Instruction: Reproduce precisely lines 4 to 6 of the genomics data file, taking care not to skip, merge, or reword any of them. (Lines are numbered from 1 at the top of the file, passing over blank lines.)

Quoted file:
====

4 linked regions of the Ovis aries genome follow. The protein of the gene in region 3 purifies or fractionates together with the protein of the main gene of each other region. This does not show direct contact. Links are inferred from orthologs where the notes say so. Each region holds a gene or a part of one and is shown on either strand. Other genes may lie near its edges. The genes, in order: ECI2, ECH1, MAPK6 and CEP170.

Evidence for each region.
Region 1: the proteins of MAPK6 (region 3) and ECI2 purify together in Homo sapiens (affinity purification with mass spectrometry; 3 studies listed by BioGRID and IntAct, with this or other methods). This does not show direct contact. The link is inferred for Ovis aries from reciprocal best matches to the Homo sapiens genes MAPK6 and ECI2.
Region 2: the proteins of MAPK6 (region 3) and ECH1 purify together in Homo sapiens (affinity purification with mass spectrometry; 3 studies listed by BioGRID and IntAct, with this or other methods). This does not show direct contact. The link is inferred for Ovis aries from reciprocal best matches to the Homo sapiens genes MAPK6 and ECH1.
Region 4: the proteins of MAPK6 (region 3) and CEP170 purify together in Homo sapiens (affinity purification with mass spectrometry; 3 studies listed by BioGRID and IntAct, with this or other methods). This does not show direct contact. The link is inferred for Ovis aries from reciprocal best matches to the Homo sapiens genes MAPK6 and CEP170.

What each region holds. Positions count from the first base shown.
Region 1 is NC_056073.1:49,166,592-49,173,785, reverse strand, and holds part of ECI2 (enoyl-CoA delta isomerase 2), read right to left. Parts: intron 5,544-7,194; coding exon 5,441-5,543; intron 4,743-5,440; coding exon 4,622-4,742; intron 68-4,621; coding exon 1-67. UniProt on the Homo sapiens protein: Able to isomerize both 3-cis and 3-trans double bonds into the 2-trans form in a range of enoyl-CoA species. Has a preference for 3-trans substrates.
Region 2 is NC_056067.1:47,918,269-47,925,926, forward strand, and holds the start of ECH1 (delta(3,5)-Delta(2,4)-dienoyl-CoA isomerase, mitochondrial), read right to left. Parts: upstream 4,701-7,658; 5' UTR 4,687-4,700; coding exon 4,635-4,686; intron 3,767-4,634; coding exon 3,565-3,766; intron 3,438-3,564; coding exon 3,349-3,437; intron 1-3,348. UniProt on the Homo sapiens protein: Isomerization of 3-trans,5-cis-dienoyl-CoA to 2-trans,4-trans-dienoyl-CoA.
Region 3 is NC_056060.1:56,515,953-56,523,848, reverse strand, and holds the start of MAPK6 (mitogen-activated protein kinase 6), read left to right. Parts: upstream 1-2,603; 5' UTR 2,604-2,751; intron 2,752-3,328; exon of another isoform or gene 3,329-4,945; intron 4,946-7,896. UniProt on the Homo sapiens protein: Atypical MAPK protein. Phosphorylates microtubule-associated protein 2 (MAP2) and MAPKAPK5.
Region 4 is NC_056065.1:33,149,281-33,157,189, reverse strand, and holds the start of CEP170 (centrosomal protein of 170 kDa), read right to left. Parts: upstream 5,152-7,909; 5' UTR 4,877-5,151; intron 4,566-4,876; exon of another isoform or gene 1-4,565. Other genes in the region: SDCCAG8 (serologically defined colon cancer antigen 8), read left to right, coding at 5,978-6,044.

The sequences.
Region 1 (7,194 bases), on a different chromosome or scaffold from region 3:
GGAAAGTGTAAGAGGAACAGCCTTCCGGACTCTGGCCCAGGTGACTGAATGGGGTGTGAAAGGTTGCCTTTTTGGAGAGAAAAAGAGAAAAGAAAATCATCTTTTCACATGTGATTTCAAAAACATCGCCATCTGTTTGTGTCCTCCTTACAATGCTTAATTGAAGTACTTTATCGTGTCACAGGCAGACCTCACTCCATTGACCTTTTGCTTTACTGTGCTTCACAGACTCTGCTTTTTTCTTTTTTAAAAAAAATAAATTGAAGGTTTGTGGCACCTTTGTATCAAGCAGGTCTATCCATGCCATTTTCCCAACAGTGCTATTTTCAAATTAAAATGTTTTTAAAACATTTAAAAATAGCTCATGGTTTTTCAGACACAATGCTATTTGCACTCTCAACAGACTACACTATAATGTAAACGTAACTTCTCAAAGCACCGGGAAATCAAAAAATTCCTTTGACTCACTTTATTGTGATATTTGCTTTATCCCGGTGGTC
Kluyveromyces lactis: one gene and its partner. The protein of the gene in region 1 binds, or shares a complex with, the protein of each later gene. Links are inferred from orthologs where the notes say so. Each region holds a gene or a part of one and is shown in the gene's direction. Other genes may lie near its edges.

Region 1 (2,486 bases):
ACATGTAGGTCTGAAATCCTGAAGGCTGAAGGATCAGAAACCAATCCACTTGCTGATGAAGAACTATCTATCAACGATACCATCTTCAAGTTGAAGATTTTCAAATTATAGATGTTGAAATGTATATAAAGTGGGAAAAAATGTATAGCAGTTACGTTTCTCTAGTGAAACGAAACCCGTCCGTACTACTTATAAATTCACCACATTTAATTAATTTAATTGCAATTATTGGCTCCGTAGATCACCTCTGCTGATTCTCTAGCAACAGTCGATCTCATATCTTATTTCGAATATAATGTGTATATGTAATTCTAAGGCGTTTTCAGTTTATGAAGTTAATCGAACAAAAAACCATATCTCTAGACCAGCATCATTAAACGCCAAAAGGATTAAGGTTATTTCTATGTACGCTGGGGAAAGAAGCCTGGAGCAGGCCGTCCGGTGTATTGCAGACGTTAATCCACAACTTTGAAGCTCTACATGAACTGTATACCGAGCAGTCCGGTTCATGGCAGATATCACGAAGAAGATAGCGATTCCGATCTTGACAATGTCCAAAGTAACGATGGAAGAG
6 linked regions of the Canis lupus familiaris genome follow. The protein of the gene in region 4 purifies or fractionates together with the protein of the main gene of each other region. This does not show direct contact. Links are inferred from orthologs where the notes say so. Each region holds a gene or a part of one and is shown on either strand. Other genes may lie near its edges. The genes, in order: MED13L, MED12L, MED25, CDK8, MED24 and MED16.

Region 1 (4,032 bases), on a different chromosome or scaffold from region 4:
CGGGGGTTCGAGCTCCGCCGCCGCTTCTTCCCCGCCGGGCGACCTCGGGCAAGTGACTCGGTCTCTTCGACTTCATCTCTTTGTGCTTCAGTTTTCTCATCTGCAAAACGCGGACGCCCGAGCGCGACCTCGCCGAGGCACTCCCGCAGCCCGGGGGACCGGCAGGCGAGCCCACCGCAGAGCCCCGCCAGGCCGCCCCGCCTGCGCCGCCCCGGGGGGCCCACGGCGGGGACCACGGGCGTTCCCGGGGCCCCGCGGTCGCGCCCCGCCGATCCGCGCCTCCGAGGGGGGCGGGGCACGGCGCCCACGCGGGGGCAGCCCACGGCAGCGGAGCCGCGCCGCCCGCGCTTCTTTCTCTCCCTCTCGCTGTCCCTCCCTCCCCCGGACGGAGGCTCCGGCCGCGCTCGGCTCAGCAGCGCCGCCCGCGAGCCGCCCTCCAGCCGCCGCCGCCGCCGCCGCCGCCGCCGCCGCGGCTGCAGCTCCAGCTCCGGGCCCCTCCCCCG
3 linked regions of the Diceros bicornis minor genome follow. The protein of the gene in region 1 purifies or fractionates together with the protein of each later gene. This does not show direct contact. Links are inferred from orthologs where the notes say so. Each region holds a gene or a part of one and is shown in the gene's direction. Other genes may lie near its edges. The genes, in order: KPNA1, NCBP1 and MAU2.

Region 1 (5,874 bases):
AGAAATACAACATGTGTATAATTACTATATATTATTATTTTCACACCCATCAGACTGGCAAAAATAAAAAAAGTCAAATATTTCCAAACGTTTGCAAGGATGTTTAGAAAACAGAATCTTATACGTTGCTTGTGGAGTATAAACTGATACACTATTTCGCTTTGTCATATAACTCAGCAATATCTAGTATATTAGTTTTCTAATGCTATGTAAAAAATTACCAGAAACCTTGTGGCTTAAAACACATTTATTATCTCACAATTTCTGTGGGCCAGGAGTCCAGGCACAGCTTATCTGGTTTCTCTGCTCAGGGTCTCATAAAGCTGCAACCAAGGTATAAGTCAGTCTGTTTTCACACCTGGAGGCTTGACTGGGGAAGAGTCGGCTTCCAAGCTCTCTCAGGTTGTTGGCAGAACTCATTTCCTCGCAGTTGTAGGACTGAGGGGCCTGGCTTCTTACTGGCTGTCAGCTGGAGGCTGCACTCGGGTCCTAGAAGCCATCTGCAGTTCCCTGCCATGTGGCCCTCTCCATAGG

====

Region 2: the proteins of MAPK6 (region 3) and ECH1 purify together in Homo sapiens (affinity purification with mass spectrometry; 3 studies listed by BioGRID and IntAct, with this or other methods). This does not show direct contact. The link is inferred for Ovis aries from reciprocal best matches to the Homo sapiens genes MAPK6 and ECH1.
Region 4: the proteins of MAPK6 (region 3) and CEP170 purify together in Homo sapiens (affinity purification with mass spectrometry; 3 studies listed by BioGRID and IntAct, with this or other methods). This does not show direct contact. The link is inferred for Ovis aries from reciprocal best matches to the Homo sapiens genes MAPK6 and CEP170.

What each region holds. Positions count from the first base shown.